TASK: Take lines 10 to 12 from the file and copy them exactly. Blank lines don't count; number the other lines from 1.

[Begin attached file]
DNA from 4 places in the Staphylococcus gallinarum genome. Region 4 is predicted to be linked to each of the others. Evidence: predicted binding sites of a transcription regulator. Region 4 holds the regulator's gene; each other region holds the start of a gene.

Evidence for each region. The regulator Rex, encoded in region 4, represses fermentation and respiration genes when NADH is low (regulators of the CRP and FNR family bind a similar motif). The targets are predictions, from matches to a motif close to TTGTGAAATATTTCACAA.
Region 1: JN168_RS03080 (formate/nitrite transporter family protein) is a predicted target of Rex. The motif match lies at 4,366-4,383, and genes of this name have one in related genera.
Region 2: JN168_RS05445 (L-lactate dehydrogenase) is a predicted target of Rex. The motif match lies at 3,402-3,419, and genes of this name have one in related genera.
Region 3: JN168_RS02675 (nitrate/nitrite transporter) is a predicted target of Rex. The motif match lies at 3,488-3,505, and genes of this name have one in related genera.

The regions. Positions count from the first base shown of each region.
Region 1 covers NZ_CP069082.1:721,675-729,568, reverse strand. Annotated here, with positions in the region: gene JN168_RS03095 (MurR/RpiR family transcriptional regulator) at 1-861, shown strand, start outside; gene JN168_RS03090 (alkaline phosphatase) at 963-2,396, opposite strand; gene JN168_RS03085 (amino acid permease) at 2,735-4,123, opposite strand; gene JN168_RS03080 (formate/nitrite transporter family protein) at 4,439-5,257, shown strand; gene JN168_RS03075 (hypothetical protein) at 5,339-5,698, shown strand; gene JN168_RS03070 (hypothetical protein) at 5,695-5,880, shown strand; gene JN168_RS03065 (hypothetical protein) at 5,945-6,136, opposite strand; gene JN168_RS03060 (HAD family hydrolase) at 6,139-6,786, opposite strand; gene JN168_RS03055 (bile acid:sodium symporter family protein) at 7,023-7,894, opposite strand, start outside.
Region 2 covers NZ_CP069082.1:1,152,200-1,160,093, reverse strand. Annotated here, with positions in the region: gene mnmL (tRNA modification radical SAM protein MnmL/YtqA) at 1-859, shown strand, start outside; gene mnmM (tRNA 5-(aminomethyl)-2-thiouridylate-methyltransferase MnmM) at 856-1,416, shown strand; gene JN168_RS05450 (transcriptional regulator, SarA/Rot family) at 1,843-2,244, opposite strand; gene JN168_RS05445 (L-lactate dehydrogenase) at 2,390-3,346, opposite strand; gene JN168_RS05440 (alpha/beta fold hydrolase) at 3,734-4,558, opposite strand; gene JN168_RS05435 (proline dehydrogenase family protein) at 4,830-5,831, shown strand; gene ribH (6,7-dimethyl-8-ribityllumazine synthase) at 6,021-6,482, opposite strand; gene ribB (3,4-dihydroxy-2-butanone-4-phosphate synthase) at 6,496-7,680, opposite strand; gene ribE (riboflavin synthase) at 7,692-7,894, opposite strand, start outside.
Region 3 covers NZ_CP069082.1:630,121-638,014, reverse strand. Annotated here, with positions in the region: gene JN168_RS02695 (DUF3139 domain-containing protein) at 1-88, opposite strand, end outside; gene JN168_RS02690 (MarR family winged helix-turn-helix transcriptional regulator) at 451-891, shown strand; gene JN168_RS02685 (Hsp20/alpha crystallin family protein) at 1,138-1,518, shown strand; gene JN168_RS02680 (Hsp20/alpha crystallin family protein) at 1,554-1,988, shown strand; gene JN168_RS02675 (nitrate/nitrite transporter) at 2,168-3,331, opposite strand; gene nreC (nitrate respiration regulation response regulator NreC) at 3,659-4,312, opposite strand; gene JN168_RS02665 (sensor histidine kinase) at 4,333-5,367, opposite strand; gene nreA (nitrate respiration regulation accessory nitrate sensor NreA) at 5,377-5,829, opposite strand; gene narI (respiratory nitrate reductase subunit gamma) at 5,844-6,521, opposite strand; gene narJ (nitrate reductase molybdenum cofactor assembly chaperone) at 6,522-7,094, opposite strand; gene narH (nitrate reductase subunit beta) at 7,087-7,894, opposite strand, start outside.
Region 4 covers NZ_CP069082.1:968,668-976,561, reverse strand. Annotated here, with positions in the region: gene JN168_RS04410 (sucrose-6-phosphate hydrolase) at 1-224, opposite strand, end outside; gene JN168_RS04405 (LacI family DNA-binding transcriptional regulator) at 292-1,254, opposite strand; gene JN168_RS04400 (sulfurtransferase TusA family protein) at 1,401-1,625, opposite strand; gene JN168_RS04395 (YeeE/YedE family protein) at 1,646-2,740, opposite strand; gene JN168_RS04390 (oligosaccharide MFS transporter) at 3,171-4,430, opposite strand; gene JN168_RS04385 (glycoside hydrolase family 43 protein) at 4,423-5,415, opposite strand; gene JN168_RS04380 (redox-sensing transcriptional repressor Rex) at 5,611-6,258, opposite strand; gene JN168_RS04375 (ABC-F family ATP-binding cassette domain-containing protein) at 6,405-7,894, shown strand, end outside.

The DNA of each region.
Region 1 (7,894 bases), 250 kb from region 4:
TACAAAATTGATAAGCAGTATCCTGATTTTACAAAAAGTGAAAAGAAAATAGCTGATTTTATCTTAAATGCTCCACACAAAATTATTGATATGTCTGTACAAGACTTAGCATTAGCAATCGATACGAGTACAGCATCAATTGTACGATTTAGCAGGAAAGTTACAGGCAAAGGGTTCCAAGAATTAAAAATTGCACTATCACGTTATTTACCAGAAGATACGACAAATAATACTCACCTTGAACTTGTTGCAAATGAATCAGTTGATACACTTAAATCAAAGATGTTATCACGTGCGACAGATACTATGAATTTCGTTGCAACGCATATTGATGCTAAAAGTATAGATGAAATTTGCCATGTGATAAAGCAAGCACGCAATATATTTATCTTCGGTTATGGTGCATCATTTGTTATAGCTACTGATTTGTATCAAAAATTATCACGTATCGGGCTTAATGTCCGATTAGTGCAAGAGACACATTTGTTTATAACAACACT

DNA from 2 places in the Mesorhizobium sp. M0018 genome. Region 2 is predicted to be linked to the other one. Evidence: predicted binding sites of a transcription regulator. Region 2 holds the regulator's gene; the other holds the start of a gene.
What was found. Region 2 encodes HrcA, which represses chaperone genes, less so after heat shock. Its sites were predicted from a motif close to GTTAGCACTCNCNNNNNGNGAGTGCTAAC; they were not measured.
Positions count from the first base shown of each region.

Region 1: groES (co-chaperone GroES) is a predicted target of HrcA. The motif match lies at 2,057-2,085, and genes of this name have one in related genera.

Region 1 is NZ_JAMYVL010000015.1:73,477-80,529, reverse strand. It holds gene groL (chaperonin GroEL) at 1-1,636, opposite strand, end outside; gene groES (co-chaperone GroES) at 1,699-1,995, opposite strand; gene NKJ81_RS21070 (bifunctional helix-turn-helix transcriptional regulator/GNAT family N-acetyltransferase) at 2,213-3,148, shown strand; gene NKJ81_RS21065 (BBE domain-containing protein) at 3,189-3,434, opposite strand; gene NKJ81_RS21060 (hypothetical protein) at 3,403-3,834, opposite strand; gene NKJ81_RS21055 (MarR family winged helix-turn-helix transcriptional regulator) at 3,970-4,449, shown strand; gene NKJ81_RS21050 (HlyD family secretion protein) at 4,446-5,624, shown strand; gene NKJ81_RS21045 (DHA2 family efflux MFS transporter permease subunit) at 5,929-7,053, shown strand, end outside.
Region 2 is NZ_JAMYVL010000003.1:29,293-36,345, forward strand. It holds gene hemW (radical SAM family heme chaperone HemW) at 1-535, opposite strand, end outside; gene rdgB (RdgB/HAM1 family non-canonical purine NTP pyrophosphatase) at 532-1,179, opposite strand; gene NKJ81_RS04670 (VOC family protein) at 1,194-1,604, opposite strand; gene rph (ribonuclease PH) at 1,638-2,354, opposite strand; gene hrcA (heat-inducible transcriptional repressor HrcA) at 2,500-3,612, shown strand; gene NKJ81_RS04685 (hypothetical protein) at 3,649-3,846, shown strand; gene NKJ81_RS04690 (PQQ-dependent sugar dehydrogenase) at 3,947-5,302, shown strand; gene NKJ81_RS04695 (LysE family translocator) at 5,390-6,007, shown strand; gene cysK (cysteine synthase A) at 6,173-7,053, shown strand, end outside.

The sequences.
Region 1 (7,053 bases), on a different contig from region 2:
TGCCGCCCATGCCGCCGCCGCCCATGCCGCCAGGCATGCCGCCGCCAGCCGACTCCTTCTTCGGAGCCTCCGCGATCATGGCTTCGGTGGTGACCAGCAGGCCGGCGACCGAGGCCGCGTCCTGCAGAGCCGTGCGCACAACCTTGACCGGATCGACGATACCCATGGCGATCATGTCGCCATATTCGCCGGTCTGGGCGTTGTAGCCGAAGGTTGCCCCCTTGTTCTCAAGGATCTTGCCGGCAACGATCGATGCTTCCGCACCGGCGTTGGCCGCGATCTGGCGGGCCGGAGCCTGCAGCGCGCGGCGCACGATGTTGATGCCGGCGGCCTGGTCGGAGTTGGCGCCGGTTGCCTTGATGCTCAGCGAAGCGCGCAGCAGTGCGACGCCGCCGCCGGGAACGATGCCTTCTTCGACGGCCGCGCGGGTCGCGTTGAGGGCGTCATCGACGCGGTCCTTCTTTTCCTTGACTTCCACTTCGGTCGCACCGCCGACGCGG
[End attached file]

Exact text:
Region 4 covers NZ_CP069082.1:968,668-976,561, reverse strand. Annotated here, with positions in the region: gene JN168_RS04410 (sucrose-6-phosphate hydrolase) at 1-224, opposite strand, end outside; gene JN168_RS04405 (LacI family DNA-binding transcriptional regulator) at 292-1,254, opposite strand; gene JN168_RS04400 (sulfurtransferase TusA family protein) at 1,401-1,625, opposite strand; gene JN168_RS04395 (YeeE/YedE family protein) at 1,646-2,740, opposite strand; gene JN168_RS04390 (oligosaccharide MFS transporter) at 3,171-4,430, opposite strand; gene JN168_RS04385 (glycoside hydrolase family 43 protein) at 4,423-5,415, opposite strand; gene JN168_RS04380 (redox-sensing transcriptional repressor Rex) at 5,611-6,258, opposite strand; gene JN168_RS04375 (ABC-F family ATP-binding cassette domain-containing protein) at 6,405-7,894, shown strand, end outside.

The DNA of each region.
Region 1 (7,894 bases), 250 kb from region 4: